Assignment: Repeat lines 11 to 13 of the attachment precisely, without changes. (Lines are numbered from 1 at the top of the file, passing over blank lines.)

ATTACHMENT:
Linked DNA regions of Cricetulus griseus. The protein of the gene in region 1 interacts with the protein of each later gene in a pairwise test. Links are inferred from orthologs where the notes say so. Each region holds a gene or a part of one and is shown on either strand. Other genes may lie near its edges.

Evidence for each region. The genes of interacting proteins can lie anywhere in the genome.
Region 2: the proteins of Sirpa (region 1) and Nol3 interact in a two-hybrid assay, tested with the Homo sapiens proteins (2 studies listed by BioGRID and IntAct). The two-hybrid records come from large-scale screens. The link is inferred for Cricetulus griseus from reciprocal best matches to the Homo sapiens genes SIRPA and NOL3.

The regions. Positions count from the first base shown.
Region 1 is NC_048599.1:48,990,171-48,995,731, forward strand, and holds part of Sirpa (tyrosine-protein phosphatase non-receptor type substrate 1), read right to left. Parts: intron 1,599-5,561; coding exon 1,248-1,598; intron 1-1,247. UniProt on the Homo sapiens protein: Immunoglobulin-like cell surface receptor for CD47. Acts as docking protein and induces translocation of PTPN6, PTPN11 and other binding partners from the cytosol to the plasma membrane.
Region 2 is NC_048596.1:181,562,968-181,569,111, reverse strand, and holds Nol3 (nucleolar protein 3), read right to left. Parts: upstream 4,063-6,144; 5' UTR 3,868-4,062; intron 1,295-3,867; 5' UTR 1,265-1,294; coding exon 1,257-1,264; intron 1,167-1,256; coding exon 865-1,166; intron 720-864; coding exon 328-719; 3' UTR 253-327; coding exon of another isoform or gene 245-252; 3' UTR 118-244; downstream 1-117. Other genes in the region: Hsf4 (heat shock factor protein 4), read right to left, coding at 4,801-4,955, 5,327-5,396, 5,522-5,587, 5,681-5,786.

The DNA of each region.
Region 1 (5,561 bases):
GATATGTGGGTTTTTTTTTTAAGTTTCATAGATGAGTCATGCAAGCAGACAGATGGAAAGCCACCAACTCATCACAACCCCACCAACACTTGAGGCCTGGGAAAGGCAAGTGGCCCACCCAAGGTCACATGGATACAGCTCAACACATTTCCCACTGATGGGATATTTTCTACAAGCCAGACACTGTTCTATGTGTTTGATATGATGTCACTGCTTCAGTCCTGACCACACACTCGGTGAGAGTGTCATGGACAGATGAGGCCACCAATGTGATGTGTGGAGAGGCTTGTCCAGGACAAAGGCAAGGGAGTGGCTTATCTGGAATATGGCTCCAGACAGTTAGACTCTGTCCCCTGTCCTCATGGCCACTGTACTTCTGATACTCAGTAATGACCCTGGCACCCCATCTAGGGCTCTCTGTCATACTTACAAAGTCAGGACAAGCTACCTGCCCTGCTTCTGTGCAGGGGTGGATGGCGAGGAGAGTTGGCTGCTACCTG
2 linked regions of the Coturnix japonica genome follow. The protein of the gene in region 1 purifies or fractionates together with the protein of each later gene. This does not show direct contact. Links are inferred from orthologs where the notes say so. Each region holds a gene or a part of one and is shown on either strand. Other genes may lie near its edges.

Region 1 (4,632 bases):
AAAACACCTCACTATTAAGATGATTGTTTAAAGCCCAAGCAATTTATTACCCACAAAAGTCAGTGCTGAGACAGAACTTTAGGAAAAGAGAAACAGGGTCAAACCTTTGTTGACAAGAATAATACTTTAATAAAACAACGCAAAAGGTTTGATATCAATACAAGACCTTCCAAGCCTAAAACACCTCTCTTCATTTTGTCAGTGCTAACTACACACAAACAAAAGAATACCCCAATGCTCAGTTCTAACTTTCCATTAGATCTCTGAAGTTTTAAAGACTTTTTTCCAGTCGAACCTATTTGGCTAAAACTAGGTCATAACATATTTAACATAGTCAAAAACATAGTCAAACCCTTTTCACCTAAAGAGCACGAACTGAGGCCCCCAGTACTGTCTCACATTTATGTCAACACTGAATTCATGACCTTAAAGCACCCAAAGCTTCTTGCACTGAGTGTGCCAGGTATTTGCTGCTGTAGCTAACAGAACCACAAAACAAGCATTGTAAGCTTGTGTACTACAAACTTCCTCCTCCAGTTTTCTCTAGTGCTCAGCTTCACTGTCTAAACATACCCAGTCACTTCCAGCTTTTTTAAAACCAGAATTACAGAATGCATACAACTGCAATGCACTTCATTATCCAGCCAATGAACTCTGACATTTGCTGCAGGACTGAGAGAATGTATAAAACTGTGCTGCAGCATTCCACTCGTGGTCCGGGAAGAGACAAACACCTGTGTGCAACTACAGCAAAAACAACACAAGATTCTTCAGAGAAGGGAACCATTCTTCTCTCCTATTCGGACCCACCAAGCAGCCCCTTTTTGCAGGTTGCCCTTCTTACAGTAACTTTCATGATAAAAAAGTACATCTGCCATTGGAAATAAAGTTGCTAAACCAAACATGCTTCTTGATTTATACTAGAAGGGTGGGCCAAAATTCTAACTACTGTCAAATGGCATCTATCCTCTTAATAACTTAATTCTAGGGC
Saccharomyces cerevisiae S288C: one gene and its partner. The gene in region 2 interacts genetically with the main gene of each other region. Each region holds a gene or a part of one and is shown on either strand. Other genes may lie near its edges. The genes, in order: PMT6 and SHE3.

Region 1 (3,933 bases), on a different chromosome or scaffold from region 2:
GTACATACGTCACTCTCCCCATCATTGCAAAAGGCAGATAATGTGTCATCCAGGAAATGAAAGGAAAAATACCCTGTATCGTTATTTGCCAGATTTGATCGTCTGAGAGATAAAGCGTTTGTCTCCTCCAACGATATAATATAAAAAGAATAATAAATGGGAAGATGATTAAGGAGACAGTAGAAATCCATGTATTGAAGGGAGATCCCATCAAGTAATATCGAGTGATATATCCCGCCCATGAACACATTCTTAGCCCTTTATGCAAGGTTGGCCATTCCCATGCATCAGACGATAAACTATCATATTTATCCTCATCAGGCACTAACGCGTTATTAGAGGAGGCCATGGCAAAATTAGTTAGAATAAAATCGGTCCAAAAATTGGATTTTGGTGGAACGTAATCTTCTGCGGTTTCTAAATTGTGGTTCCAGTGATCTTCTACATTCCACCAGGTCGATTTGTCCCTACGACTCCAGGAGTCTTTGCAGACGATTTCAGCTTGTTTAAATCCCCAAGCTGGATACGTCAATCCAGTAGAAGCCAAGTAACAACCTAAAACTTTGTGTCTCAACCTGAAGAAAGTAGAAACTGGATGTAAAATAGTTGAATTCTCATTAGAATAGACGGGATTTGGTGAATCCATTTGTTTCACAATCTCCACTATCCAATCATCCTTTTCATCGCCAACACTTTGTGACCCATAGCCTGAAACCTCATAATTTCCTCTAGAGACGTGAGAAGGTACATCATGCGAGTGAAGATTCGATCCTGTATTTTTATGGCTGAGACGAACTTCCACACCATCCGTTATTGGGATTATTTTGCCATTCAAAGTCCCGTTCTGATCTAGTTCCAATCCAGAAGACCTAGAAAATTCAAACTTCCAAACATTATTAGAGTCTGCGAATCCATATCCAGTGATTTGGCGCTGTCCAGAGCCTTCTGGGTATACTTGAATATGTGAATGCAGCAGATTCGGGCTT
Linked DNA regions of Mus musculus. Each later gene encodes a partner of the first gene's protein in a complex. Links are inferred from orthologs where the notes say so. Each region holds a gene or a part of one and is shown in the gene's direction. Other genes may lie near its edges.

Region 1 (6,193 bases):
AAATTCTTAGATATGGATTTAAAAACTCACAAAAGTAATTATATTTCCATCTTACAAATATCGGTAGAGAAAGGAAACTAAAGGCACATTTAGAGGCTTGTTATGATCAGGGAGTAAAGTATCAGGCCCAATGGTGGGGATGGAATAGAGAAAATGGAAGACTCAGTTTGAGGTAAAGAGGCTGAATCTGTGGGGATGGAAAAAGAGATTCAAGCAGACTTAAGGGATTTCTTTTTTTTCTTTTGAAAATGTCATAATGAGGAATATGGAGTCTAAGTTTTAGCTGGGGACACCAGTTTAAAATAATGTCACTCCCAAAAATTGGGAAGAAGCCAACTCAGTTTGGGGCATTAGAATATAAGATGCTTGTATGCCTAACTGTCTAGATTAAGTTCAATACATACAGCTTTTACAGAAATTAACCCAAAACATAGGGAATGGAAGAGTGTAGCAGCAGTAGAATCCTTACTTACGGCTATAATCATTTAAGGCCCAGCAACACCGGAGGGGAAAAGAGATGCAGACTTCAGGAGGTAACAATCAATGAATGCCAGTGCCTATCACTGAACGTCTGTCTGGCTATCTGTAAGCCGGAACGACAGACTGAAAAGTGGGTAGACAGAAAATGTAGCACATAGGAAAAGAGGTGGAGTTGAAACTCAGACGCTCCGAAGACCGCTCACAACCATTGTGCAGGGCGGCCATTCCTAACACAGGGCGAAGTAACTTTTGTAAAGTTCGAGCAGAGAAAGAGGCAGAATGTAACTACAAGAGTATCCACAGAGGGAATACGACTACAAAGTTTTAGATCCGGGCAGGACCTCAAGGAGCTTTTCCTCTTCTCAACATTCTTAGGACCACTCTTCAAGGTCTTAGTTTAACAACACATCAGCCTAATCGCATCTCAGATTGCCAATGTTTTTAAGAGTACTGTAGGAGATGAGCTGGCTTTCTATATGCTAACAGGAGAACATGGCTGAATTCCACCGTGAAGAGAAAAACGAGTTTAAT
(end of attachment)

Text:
Region 1 (4,632 bases):
AAAACACCTCACTATTAAGATGATTGTTTAAAGCCCAAGCAATTTATTACCCACAAAAGTCAGTGCTGAGACAGAACTTTAGGAAAAGAGAAACAGGGTCAAACCTTTGTTGACAAGAATAATACTTTAATAAAACAACGCAAAAGGTTTGATATCAATACAAGACCTTCCAAGCCTAAAACACCTCTCTTCATTTTGTCAGTGCTAACTACACACAAACAAAAGAATACCCCAATGCTCAGTTCTAACTTTCCATTAGATCTCTGAAGTTTTAAAGACTTTTTTCCAGTCGAACCTATTTGGCTAAAACTAGGTCATAACATATTTAACATAGTCAAAAACATAGTCAAACCCTTTTCACCTAAAGAGCACGAACTGAGGCCCCCAGTACTGTCTCACATTTATGTCAACACTGAATTCATGACCTTAAAGCACCCAAAGCTTCTTGCACTGAGTGTGCCAGGTATTTGCTGCTGTAGCTAACAGAACCACAAAACAAGCATTGTAAGCTTGTGTACTACAAACTTCCTCCTCCAGTTTTCTCTAGTGCTCAGCTTCACTGTCTAAACATACCCAGTCACTTCCAGCTTTTTTAAAACCAGAATTACAGAATGCATACAACTGCAATGCACTTCATTATCCAGCCAATGAACTCTGACATTTGCTGCAGGACTGAGAGAATGTATAAAACTGTGCTGCAGCATTCCACTCGTGGTCCGGGAAGAGACAAACACCTGTGTGCAACTACAGCAAAAACAACACAAGATTCTTCAGAGAAGGGAACCATTCTTCTCTCCTATTCGGACCCACCAAGCAGCCCCTTTTTGCAGGTTGCCCTTCTTACAGTAACTTTCATGATAAAAAAGTACATCTGCCATTGGAAATAAAGTTGCTAAACCAAACATGCTTCTTGATTTATACTAGAAGGGTGGGCCAAAATTCTAACTACTGTCAAATGGCATCTATCCTCTTAATAACTTAATTCTAGGGC
Saccharomyces cerevisiae S288C: one gene and its partner. The gene in region 2 interacts genetically with the main gene of each other region. Each region holds a gene or a part of one and is shown on either strand. Other genes may lie near its edges. The genes, in order: PMT6 and SHE3.